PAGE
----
Porsche has announced that it will restart production in both Leipzig and Zuffenhausen from next Monday, May 4th. The manufacturer initially closed production due to coronavirus on March 21st for two weeks and said it would continue to assess the situation. The factories remained closed for six weeks due to issues with global supply chains, but that problem now appears to be sorted.
“We want to make the most of opportunities”: CEO
“It will take a great deal of effort to get the economic and social system moving again and we must all contribute to this,” said Oliver Blume, Porsche AG’s chairman. “It is important to have a positive fundamental attitude. Every crisis also offers opportunities and we want to make the most of them.” I think he is completely correct.
Porsche says it is restarting production on a site- and task-specific basis and that all the required measures have been taken to guarantee the maximum possible safety for employees. Adapted processes in production, logistics and procurement in line with social distancing measures have been agreed with the Works Council and the Health Management department. The requirements of the respective authorities will also be observed.
“The restart is an important signal – for our employees as well as for our customers. We have monitored and analysed the situation very carefully right from the start and flexibly adapted processes. Now is the right time to look forward with optimism and to resume work – subject to special precautions,” says Albrecht Reimold, Member of the Executive Board for Production and Logistics at Porsche AG.
The situation has also been improving in the UK. The dealer group Vertu announced today that it would bring 1,000 sales and service staff out of furlough to cope with high demand online. This tallies with my own experience of car sales enquiry levels and what I have heard from dealer group friends over lockdown. Vertu has 6,000 staff members furloughed, so, assuming the first wave goes well, it probably won’t be too long before more of those people return.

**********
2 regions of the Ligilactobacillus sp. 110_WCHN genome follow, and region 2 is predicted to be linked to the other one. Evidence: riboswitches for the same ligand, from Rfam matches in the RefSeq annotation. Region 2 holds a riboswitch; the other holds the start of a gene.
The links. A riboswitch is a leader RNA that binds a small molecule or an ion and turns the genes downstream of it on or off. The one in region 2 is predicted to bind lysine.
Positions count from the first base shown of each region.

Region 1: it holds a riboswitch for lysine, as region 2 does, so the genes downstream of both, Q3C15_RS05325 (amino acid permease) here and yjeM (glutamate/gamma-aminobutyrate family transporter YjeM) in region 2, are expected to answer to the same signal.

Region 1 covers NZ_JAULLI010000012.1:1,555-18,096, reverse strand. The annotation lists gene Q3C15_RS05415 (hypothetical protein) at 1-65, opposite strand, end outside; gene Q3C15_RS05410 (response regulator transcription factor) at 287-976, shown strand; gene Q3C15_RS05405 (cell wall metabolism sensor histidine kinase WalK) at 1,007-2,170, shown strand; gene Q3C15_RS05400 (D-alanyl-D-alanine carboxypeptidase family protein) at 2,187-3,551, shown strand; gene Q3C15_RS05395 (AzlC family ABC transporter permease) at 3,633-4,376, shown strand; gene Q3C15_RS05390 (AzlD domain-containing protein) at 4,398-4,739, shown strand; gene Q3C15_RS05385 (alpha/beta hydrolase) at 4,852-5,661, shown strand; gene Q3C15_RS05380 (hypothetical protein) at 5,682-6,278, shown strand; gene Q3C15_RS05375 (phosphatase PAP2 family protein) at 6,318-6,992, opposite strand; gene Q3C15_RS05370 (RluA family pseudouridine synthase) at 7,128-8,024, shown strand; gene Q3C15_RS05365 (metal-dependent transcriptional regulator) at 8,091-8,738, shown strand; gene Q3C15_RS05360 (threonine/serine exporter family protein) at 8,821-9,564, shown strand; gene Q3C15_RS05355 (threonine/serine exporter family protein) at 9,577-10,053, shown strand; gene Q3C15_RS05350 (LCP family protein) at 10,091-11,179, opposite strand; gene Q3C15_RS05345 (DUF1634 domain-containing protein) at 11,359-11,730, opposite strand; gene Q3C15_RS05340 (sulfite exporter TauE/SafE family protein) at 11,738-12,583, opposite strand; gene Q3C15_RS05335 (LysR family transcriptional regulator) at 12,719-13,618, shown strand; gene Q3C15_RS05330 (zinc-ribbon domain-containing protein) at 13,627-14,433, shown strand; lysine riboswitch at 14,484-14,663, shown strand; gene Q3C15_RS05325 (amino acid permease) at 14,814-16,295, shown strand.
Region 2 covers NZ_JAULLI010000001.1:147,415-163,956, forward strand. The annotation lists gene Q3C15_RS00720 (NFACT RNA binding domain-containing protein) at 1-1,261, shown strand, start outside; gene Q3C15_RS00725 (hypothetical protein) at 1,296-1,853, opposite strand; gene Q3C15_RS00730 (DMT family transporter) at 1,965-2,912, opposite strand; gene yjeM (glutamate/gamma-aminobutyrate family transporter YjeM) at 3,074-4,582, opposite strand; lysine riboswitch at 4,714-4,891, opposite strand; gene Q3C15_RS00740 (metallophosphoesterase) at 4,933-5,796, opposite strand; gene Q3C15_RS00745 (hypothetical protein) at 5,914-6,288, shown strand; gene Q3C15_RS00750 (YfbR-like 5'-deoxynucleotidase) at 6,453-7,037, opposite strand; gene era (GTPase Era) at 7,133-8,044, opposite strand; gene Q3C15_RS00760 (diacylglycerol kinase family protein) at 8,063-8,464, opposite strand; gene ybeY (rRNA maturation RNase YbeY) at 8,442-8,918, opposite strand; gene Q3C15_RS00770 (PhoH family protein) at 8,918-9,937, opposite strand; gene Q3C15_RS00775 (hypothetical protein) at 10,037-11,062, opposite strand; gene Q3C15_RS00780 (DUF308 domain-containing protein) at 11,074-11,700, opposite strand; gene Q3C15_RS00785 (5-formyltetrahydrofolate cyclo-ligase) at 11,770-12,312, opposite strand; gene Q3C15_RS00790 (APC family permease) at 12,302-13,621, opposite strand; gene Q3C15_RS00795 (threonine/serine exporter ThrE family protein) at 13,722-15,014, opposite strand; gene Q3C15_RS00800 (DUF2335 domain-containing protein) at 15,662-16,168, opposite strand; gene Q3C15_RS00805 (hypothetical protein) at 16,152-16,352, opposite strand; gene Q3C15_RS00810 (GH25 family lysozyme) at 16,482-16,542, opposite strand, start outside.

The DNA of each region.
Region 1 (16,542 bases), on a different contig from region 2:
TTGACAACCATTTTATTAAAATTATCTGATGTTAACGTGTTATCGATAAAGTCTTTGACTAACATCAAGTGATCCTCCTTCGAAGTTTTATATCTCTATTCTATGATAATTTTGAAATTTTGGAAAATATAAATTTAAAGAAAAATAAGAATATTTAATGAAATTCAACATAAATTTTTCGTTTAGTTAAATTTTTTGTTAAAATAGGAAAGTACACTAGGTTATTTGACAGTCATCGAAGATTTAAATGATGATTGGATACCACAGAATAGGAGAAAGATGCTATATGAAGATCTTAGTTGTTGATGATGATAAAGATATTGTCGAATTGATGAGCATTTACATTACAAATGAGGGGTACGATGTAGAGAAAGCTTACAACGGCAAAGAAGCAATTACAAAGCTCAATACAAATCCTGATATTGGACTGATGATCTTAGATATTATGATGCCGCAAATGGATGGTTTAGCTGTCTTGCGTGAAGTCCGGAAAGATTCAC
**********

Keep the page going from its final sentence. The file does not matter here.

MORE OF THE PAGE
Car sales in coronavirus lockdown
The British Government recently clarified guidelines for selling and handing over cars. As most of garages I frequent are small scale local operations, they have all been open since the start of the lockdown. Many garage owners are one man bands who cannot afford to stop working and who also create no risk to others by going into work, as they are isolated inside a locked workshop.
The main problem with garage work right now is getting the parts. Fabrication for restoration and paint prep etc are OK to complete but, if the local Euro Car Parts does not have the parts on the shelf, it’s a case of scouring online sources for available parts as many of the parts wholesalers and distribution centres are closed. I have ordered a lot of parts online for my projects and they have all come in fairly short order, even when coming from as far away as Latvia and Lithuania.
Watching other countries taking cautious first steps out of their respective lockdowns has provoked some interesting questions, but getting fully “back to normal” (defined as “how things used to be”) could take years, according to some commentators I’ve read this week. I’m not sure there will ever be a “get back to normal” for World 2.0. A new normal is perhaps a more likely scenario and it will not be unwelcome. We can certainly hope for the best.
Porsche’s other measures to counter the spread of coronavirus remain in place at this time. An increased level of “mobile working” will continue and meetings will be held as video or telephone conferences. The company ban on business travel continues to apply.